Lesson four is to show people you care about them. “It’s unbelievable the difference it makes. That is what people expect from our products,” he said.
The company asked people what they imagined a Budweiser brewery looked like. They had a picture in their minds of an automated factory with no humans. “They were telling us we don’t have a human connection, so we don’t care about them and don’t have love in your product. So we said let’s do something about this.”
One ad that came out of this approach compared a Bud ad from 1956, which showed a woman serving her very masculine husband a beer, with a modernized version. This updated ad showed the pair sitting drinking a beer together. The ad was launched for International Women’s Day. It received 50 million impressions in 24 hours. The idea was to show that Bud cares about female empowerment.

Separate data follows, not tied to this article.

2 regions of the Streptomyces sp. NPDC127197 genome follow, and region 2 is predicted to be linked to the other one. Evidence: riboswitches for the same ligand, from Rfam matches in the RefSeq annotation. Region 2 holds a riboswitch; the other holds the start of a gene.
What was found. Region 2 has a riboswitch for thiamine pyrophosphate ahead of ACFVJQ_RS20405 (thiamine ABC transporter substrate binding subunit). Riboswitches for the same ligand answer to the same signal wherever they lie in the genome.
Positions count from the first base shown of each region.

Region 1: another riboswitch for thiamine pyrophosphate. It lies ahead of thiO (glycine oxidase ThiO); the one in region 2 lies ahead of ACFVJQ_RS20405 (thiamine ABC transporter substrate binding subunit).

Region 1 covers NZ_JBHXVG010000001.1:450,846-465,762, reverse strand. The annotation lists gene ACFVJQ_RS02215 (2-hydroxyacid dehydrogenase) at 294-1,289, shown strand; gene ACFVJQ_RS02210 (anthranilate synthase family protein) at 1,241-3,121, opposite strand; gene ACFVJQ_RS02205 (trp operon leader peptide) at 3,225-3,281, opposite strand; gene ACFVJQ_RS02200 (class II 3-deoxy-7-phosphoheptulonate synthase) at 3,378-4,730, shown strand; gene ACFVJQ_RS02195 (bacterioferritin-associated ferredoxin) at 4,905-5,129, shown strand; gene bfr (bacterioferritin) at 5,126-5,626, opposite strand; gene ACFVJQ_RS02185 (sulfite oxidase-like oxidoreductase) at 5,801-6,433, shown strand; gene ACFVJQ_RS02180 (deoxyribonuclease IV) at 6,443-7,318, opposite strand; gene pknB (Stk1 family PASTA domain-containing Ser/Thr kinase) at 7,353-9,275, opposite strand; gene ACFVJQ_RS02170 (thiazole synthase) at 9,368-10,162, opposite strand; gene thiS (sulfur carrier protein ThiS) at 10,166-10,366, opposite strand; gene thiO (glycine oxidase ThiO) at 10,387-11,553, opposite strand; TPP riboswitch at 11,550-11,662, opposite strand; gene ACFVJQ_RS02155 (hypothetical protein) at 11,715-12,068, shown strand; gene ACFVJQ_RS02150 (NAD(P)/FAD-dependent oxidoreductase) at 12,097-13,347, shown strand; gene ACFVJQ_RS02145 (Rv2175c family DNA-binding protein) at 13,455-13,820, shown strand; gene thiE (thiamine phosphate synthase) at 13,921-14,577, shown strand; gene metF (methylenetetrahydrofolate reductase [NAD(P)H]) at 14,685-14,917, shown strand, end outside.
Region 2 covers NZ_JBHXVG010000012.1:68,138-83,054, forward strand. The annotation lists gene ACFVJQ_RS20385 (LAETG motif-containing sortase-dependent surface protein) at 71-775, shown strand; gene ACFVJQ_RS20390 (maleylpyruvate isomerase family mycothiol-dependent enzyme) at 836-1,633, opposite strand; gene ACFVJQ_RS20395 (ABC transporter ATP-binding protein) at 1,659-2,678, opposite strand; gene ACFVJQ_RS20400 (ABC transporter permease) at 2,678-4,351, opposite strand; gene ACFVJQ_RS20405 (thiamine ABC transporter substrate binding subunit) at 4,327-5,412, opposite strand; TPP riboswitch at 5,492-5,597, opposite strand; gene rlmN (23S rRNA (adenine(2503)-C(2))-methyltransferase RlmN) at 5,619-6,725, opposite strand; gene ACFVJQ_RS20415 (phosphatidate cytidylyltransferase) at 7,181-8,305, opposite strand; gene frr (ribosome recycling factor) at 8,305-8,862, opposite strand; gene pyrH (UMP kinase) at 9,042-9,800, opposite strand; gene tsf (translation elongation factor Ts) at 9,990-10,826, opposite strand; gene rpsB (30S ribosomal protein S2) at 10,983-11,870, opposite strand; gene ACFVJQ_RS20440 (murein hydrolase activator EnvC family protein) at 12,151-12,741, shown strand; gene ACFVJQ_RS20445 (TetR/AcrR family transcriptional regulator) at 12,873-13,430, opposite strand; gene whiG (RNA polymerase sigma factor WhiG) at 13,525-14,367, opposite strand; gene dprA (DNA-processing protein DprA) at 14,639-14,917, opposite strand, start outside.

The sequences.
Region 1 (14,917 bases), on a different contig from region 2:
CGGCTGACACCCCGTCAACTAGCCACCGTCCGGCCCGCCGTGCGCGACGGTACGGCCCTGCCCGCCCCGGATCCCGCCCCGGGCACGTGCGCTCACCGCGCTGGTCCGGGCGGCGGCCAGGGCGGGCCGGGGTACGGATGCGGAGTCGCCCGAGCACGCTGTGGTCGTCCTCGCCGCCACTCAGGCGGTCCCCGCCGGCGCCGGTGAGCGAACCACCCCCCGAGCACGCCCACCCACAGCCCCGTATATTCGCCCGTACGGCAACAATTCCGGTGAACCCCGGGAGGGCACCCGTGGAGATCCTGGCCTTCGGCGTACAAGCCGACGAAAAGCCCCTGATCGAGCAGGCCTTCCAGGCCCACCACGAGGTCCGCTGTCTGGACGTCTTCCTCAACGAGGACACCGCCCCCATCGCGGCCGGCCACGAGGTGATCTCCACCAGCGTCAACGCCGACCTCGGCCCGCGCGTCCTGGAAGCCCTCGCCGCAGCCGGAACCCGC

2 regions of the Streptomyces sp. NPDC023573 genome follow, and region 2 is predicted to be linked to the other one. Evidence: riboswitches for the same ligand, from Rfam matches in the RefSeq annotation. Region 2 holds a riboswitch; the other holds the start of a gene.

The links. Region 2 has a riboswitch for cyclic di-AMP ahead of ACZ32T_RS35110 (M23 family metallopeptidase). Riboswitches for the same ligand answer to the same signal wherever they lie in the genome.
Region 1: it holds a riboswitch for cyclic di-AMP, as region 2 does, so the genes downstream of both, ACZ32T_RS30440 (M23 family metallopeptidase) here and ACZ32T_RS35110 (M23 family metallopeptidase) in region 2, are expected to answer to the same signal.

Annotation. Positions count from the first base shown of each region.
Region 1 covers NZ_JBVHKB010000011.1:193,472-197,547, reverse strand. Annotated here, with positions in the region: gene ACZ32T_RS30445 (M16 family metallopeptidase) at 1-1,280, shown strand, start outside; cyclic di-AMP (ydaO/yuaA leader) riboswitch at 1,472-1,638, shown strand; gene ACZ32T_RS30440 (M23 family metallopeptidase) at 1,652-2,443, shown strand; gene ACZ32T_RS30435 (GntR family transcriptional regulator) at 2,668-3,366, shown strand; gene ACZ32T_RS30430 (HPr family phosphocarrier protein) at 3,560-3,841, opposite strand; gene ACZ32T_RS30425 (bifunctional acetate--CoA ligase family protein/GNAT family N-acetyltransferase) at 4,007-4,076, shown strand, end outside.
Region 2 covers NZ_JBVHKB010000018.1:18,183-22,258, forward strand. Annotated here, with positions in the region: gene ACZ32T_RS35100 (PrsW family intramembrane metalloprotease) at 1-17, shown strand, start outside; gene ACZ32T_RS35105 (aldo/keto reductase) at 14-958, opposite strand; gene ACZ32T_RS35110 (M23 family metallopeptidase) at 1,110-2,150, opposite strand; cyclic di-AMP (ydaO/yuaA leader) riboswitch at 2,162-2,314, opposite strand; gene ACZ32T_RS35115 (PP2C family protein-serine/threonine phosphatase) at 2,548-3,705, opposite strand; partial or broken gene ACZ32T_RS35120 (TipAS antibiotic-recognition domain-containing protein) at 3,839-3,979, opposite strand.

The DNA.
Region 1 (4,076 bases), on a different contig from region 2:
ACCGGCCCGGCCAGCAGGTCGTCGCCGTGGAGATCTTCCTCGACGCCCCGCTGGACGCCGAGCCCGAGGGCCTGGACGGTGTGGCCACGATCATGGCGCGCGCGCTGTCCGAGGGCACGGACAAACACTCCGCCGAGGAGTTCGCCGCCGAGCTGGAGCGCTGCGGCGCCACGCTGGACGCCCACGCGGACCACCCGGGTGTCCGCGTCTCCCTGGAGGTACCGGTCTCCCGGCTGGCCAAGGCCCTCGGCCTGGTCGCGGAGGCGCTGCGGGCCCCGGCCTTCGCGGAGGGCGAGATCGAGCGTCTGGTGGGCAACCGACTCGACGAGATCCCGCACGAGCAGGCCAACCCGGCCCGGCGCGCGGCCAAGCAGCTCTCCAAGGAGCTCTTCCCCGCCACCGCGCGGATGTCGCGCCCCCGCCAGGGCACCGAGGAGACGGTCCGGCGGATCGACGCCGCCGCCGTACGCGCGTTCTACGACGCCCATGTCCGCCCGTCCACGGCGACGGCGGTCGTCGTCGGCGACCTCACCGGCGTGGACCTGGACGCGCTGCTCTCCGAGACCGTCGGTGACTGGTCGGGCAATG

Another campaign celebrated the contribution of baseball star Jackie Robinson, a black athlete who became successful against all the odds in the 1940s. “We decided Bud would become the brand that celebrates ordinary people doing extraordinary things,” said Marcondes.
Bud also ran a campaign with Dwayne Wade, one of the modern basketball’s greatest stars, and created a film when he retired from the game, showing some of the ordinary people he had helped through his campaigning and charitable work.
Marcondes brought Wade on to the stage and the athlete celebrated the work Bud had done to help people overcome their challenges.
“People are starting to realise Bud is a beer worth paying more for,” said Marcondes. “We are talking about celebrating people. When you establish a connection with people, they see you in a different way because you are showing that you care.”
Marcondes’ four rules for humanising a brand are:
1. Speak the language of consumers.
2. Break the stereotypes you have of your target audience.
3. Give people what they want.
4. Show people you care about them.